Saturday, February 15, 2014

Your Eyes, Your Eyes, Your Eyes (Movie Review: Endless Love, 2014 Version)

The first thing I did after seeing the 2014 version of "Endless Love" is watch the 1981 version, which, thankfully, is on Netflix streaming. I don't remember much about the Zeferelli version, other than the fact that it starred a beautiful Brooke Shields. Then I realized that the Zeferelli version has camp value now, with the acting so bad all over. But what is more interesting for me is that today's version is much more chaste. Is this a sign of the Instagram generation becoming more conservative?  I don't think so. I think the 1981 version was marketed more for adults, while today's is geared more towards tweens.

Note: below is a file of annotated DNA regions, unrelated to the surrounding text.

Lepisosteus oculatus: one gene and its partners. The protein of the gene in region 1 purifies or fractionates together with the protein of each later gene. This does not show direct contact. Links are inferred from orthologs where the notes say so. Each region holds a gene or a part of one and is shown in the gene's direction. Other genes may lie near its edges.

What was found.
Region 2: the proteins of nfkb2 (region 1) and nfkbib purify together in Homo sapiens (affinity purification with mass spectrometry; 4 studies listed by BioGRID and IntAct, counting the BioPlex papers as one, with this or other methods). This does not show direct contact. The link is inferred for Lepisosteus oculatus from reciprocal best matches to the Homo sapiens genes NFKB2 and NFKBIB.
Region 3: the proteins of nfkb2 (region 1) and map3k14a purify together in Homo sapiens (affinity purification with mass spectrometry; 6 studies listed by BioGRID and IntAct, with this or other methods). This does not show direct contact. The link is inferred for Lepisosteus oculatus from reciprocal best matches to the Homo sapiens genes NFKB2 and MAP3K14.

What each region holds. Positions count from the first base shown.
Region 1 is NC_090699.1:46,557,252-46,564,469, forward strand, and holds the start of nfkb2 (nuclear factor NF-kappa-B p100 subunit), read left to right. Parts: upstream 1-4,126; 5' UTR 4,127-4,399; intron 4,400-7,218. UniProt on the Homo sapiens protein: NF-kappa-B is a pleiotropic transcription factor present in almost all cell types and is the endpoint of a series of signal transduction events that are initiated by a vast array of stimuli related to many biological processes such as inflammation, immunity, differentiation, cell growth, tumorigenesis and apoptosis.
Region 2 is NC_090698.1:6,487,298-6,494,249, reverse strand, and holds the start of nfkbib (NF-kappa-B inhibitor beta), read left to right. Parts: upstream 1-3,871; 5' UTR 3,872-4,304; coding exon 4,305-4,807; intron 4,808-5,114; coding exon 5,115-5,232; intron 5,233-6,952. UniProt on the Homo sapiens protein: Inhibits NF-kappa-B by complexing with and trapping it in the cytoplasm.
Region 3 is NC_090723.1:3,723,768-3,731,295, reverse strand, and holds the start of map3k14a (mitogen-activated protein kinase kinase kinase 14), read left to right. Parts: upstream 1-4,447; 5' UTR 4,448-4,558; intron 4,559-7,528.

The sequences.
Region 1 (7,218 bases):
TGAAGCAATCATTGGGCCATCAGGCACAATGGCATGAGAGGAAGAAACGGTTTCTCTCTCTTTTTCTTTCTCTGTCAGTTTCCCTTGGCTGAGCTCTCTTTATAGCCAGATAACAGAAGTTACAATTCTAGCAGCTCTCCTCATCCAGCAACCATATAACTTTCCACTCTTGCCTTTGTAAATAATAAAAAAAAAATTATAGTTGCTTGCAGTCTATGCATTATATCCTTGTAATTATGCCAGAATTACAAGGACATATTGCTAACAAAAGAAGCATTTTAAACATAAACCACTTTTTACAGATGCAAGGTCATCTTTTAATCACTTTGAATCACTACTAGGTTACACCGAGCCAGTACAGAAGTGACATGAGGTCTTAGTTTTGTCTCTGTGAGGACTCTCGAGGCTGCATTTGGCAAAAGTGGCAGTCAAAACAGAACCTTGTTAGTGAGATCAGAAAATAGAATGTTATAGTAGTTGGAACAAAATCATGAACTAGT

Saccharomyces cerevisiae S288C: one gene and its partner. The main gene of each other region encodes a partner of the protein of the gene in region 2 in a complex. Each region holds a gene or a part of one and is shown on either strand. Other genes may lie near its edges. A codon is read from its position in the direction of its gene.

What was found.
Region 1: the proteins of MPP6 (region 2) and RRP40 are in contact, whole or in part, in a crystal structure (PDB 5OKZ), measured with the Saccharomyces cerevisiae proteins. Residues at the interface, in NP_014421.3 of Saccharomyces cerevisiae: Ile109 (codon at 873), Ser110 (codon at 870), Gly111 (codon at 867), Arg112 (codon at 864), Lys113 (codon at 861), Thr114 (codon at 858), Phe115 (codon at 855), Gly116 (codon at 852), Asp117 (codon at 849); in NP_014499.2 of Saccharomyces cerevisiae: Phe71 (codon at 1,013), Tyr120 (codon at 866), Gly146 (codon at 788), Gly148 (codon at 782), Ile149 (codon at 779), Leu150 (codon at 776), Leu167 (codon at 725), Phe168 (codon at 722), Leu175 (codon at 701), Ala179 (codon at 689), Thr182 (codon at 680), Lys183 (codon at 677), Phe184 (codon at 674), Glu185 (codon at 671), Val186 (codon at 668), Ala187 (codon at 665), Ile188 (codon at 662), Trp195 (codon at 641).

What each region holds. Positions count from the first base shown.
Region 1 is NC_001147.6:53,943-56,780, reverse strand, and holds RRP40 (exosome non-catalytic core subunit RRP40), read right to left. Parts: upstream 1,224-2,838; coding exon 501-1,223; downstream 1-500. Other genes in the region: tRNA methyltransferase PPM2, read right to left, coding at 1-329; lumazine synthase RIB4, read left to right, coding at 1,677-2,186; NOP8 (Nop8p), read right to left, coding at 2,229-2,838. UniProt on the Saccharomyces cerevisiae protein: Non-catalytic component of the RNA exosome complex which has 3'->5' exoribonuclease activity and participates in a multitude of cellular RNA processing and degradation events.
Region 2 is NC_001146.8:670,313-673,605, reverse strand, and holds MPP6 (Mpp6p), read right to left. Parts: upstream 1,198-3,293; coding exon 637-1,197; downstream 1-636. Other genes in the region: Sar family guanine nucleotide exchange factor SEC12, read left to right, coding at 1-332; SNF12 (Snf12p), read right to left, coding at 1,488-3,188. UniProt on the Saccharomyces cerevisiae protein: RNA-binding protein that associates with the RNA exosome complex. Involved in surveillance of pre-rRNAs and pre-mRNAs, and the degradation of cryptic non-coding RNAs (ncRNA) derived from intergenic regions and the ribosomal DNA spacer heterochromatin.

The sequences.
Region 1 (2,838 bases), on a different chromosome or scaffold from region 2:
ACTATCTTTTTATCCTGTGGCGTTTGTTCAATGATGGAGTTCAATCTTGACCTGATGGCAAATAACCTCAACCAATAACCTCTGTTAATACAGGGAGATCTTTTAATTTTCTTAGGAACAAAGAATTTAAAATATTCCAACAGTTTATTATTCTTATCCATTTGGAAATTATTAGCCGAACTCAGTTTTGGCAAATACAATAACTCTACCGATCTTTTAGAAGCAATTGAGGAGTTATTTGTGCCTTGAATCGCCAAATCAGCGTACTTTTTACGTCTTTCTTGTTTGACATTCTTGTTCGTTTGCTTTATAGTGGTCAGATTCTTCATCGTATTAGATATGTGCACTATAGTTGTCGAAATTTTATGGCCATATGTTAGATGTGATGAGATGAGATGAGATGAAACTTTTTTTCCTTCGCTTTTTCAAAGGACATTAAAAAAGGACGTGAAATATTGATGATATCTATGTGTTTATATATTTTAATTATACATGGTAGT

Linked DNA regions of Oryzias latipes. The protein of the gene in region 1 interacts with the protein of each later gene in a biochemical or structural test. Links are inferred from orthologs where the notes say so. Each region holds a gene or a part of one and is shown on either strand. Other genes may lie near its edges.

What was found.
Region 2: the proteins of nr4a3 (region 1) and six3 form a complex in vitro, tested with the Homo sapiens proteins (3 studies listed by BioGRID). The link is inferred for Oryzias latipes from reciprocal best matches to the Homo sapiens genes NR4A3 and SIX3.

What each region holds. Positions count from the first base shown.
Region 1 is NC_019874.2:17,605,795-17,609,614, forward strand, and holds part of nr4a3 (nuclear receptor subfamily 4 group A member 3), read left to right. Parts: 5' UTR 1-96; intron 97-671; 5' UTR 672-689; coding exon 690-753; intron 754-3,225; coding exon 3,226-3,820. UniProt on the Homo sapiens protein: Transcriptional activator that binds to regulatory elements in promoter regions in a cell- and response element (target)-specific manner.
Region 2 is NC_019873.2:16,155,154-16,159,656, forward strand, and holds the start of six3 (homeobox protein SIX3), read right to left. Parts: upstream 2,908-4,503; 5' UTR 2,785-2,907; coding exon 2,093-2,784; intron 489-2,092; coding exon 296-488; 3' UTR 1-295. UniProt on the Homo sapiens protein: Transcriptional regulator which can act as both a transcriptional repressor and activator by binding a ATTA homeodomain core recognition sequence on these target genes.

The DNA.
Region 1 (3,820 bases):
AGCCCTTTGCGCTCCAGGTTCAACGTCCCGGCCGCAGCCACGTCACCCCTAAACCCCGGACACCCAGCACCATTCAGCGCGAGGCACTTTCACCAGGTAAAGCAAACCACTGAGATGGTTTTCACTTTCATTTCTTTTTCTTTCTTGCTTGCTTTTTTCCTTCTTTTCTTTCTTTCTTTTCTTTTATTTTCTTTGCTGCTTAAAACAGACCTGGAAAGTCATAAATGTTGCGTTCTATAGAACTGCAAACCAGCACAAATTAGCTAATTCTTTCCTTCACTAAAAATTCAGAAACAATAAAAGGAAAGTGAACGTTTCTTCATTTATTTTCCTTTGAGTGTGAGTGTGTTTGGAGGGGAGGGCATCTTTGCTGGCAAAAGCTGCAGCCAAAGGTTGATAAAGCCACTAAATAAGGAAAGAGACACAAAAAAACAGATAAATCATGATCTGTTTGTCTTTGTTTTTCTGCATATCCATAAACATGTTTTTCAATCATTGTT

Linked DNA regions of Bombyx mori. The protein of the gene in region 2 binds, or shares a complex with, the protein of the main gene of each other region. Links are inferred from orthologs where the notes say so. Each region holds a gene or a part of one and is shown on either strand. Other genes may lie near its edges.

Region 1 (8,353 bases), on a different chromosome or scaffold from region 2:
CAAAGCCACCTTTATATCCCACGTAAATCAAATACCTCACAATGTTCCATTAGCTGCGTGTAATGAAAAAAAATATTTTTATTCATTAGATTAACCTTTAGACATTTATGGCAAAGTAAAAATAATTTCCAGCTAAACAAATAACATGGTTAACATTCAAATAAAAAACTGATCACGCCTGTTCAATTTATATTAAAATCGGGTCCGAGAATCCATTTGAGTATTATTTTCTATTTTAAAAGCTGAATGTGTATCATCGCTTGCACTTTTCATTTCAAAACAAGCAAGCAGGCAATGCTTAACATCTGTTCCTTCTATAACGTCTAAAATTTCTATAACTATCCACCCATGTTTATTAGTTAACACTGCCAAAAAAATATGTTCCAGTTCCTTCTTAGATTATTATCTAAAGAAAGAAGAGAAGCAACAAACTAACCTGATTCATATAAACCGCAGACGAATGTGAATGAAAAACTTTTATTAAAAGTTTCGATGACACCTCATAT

But I have to admit - I liked this 2014 "Endless Love." I mean, it's not a classic piece of cinema, but for what it is, it's okay. It follows a classic 50s melodrama formula that it could have been directed by Douglas Sirk. But it's not, this one was helmed by Shana Feste and she bathes her young stars (Alex Pettyfer and Gabriella Wilde) in luminous colors that you are distracted by how beautiful these two young stars are, despite Pettyfer's unfortunate hair style. And you kind of root for them, as they give credible performances, and have combustible chemistry.  I really do think Pettyfer is a great actor, and has charm for ages. He practically saves the movie from total destruction - his David is believable even when he is asked to recite ridiculous dialogue. I wonder if today's cynical youth will accept all the cliched intricacies in this movie. But if you are game enough to suspend a lot of disbelief, you should be able to relate to all of what this movie is selling. It's cheap commercial crap, much like the chocolates and flowers on Valentine's Day, but it is a movie date choice for Valentine's Day, so it fits and serves its purpose. The one thing i want to do is read Scott Spencer's book from which both movies were based from (although I hear the modern version is far from the book) as I understand it is a modern classic.

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